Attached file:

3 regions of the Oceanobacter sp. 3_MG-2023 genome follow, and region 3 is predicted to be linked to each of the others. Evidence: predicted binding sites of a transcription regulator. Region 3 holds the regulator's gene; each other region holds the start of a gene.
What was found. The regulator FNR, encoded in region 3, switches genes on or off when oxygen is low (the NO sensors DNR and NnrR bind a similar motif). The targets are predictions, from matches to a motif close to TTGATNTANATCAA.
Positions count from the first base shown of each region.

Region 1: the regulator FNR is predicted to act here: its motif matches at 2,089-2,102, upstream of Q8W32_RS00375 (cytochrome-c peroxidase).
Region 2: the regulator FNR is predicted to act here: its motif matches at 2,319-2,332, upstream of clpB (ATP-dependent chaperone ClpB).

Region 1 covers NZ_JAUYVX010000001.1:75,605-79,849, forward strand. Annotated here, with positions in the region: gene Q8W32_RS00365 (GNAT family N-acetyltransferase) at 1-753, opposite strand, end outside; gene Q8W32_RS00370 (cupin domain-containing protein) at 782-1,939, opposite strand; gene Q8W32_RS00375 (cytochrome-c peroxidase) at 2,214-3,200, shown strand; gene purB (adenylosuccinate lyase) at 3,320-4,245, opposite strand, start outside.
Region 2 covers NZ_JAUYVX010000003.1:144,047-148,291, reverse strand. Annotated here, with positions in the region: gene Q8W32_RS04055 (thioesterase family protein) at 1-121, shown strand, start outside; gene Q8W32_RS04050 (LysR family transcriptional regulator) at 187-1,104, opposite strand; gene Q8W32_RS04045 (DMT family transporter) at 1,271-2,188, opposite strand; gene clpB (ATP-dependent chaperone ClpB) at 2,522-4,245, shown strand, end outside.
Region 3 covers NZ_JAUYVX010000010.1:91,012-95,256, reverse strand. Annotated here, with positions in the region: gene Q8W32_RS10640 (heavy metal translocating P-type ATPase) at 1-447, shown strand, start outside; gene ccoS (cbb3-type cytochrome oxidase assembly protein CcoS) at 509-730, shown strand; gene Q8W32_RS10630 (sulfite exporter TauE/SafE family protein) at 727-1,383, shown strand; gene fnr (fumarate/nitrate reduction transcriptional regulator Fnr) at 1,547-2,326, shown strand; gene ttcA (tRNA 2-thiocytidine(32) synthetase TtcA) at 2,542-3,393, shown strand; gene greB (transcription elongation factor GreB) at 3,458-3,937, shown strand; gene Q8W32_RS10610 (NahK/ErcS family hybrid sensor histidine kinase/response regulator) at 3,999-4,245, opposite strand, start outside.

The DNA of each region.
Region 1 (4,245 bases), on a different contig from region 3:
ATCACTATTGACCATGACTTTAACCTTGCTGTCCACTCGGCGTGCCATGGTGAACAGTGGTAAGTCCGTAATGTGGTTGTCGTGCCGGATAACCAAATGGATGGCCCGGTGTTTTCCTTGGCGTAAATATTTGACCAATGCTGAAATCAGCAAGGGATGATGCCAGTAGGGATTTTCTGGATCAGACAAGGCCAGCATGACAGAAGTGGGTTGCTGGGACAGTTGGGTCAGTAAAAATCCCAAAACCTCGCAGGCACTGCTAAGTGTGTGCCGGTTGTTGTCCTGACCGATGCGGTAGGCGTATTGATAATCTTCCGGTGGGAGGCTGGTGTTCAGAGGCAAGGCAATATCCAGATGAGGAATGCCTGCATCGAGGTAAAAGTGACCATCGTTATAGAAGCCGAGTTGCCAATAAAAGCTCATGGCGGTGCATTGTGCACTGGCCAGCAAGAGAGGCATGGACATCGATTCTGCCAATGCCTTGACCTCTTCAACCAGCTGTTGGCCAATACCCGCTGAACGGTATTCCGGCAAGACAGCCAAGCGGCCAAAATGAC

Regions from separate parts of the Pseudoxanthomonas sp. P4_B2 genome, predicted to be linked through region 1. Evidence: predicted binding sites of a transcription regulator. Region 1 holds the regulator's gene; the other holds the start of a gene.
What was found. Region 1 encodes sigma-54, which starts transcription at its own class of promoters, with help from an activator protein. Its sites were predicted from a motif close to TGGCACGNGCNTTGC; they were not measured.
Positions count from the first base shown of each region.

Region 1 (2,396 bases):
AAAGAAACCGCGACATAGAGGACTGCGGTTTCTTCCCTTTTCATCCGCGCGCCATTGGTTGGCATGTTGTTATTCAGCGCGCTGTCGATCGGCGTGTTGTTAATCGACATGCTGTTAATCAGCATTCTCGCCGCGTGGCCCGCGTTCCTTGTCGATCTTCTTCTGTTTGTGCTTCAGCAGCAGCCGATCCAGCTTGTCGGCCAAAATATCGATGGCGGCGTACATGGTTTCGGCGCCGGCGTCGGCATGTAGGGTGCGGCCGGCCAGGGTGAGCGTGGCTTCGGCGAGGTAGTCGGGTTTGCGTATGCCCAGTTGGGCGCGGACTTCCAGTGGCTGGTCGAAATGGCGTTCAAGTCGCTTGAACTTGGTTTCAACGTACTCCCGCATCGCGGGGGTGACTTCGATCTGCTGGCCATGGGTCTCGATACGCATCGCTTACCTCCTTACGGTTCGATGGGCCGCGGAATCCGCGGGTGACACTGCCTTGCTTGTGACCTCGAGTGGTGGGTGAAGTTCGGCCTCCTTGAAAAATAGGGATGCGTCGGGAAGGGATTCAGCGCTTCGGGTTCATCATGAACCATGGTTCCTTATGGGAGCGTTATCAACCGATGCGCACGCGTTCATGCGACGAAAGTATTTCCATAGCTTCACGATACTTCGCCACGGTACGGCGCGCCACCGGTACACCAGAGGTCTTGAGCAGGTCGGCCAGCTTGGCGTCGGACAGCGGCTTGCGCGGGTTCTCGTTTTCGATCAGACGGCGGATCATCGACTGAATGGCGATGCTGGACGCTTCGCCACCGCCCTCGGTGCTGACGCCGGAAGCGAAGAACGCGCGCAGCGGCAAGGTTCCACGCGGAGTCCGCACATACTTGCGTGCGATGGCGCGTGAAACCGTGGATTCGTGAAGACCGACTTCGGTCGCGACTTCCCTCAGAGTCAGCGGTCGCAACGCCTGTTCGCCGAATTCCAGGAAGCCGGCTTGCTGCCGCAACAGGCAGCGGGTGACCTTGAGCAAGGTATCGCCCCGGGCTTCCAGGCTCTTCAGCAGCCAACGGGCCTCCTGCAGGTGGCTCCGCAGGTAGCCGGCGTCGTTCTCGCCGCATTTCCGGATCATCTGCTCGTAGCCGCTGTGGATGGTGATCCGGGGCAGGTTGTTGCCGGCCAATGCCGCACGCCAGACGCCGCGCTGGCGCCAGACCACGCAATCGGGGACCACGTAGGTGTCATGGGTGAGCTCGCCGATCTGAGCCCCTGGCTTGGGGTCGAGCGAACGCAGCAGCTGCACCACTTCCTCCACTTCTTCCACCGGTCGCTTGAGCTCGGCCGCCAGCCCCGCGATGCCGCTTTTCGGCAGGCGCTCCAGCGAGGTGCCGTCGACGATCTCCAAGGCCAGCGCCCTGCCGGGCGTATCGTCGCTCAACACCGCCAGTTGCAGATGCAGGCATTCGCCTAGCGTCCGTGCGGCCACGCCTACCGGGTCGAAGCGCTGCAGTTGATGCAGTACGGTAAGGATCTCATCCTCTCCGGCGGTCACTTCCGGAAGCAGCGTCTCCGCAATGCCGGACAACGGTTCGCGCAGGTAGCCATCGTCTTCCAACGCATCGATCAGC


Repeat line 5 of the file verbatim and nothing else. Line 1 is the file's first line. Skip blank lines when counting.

Region 2: the regulator FNR is predicted to act here: its motif matches at 2,319-2,332, upstream of clpB (ATP-dependent chaperone ClpB).